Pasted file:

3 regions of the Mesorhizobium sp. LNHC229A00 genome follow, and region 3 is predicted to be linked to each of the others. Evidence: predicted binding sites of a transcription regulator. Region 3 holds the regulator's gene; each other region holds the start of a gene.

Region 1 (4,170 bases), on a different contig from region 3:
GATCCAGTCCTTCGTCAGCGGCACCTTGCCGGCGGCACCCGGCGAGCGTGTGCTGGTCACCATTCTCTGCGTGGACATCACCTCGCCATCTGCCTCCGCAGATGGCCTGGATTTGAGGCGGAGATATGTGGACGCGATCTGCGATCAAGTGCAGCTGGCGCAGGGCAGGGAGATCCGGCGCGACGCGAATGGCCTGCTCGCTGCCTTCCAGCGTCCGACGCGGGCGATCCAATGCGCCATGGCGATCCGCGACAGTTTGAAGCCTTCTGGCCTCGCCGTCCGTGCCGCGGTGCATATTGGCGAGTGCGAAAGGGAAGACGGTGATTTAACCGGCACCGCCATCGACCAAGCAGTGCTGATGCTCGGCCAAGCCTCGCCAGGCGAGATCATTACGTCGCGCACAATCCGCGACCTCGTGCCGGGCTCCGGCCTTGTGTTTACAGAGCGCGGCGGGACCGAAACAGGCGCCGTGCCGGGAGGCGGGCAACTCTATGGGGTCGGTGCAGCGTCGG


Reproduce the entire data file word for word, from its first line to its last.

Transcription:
3 regions of the Mesorhizobium sp. LNHC229A00 genome follow, and region 3 is predicted to be linked to each of the others. Evidence: predicted binding sites of a transcription regulator. Region 3 holds the regulator's gene; each other region holds the start of a gene.

Region 1 (4,170 bases), on a different contig from region 3:
GATCCAGTCCTTCGTCAGCGGCACCTTGCCGGCGGCACCCGGCGAGCGTGTGCTGGTCACCATTCTCTGCGTGGACATCACCTCGCCATCTGCCTCCGCAGATGGCCTGGATTTGAGGCGGAGATATGTGGACGCGATCTGCGATCAAGTGCAGCTGGCGCAGGGCAGGGAGATCCGGCGCGACGCGAATGGCCTGCTCGCTGCCTTCCAGCGTCCGACGCGGGCGATCCAATGCGCCATGGCGATCCGCGACAGTTTGAAGCCTTCTGGCCTCGCCGTCCGTGCCGCGGTGCATATTGGCGAGTGCGAAAGGGAAGACGGTGATTTAACCGGCACCGCCATCGACCAAGCAGTGCTGATGCTCGGCCAAGCCTCGCCAGGCGAGATCATTACGTCGCGCACAATCCGCGACCTCGTGCCGGGCTCCGGCCTTGTGTTTACAGAGCGCGGCGGGACCGAAACAGGCGCCGTGCCGGGAGGCGGGCAACTCTATGGGGTCGGTGCAGCGTCGG